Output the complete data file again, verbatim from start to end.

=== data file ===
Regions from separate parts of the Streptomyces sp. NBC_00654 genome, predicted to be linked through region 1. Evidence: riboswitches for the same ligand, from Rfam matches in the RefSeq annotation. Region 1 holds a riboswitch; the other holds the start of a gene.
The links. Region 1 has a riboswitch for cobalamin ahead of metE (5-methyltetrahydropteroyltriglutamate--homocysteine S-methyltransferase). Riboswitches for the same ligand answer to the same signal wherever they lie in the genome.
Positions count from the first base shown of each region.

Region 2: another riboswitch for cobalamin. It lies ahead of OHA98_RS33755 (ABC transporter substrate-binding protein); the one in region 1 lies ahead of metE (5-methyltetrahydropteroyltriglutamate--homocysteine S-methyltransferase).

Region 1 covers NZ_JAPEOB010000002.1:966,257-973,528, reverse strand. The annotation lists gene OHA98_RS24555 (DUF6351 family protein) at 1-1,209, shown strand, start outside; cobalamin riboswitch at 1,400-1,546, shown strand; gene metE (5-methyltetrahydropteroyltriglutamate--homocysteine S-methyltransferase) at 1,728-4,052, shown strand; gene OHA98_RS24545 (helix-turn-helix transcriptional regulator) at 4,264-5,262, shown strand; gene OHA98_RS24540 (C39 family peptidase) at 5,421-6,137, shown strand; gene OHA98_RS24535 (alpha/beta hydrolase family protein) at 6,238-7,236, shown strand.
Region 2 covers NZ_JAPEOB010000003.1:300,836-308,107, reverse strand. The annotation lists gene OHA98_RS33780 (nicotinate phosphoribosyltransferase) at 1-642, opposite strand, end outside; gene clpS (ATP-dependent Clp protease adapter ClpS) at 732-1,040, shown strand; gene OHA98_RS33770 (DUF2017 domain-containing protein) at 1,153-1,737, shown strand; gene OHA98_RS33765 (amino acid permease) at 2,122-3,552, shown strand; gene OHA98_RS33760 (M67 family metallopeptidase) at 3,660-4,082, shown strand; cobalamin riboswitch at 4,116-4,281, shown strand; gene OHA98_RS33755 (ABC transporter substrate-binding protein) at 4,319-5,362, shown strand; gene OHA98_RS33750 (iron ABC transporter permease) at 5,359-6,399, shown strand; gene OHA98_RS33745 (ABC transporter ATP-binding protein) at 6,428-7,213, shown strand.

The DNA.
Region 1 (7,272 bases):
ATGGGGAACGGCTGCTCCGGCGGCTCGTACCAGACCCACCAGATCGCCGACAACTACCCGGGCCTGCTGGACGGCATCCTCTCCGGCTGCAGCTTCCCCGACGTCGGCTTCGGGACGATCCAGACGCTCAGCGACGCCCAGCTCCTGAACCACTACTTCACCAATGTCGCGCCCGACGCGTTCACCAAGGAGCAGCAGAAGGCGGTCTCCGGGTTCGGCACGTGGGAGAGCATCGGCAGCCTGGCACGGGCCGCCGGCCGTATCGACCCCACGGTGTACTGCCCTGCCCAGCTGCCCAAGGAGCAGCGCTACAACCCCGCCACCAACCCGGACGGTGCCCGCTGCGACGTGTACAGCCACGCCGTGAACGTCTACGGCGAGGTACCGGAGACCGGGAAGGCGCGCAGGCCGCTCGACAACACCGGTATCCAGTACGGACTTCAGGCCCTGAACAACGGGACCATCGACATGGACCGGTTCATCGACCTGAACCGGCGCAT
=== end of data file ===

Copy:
Regions from separate parts of the Streptomyces sp. NBC_00654 genome, predicted to be linked through region 1. Evidence: riboswitches for the same ligand, from Rfam matches in the RefSeq annotation. Region 1 holds a riboswitch; the other holds the start of a gene.
The links. Region 1 has a riboswitch for cobalamin ahead of metE (5-methyltetrahydropteroyltriglutamate--homocysteine S-methyltransferase). Riboswitches for the same ligand answer to the same signal wherever they lie in the genome.
Positions count from the first base shown of each region.

Region 2: another riboswitch for cobalamin. It lies ahead of OHA98_RS33755 (ABC transporter substrate-binding protein); the one in region 1 lies ahead of metE (5-methyltetrahydropteroyltriglutamate--homocysteine S-methyltransferase).

Region 1 covers NZ_JAPEOB010000002.1:966,257-973,528, reverse strand. The annotation lists gene OHA98_RS24555 (DUF6351 family protein) at 1-1,209, shown strand, start outside; cobalamin riboswitch at 1,400-1,546, shown strand; gene metE (5-methyltetrahydropteroyltriglutamate--homocysteine S-methyltransferase) at 1,728-4,052, shown strand; gene OHA98_RS24545 (helix-turn-helix transcriptional regulator) at 4,264-5,262, shown strand; gene OHA98_RS24540 (C39 family peptidase) at 5,421-6,137, shown strand; gene OHA98_RS24535 (alpha/beta hydrolase family protein) at 6,238-7,236, shown strand.
Region 2 covers NZ_JAPEOB010000003.1:300,836-308,107, reverse strand. The annotation lists gene OHA98_RS33780 (nicotinate phosphoribosyltransferase) at 1-642, opposite strand, end outside; gene clpS (ATP-dependent Clp protease adapter ClpS) at 732-1,040, shown strand; gene OHA98_RS33770 (DUF2017 domain-containing protein) at 1,153-1,737, shown strand; gene OHA98_RS33765 (amino acid permease) at 2,122-3,552, shown strand; gene OHA98_RS33760 (M67 family metallopeptidase) at 3,660-4,082, shown strand; cobalamin riboswitch at 4,116-4,281, shown strand; gene OHA98_RS33755 (ABC transporter substrate-binding protein) at 4,319-5,362, shown strand; gene OHA98_RS33750 (iron ABC transporter permease) at 5,359-6,399, shown strand; gene OHA98_RS33745 (ABC transporter ATP-binding protein) at 6,428-7,213, shown strand.

The DNA.
Region 1 (7,272 bases):
ATGGGGAACGGCTGCTCCGGCGGCTCGTACCAGACCCACCAGATCGCCGACAACTACCCGGGCCTGCTGGACGGCATCCTCTCCGGCTGCAGCTTCCCCGACGTCGGCTTCGGGACGATCCAGACGCTCAGCGACGCCCAGCTCCTGAACCACTACTTCACCAATGTCGCGCCCGACGCGTTCACCAAGGAGCAGCAGAAGGCGGTCTCCGGGTTCGGCACGTGGGAGAGCATCGGCAGCCTGGCACGGGCCGCCGGCCGTATCGACCCCACGGTGTACTGCCCTGCCCAGCTGCCCAAGGAGCAGCGCTACAACCCCGCCACCAACCCGGACGGTGCCCGCTGCGACGTGTACAGCCACGCCGTGAACGTCTACGGCGAGGTACCGGAGACCGGGAAGGCGCGCAGGCCGCTCGACAACACCGGTATCCAGTACGGACTTCAGGCCCTGAACAACGGGACCATCGACATGGACCGGTTCATCGACCTGAACCGGCGCAT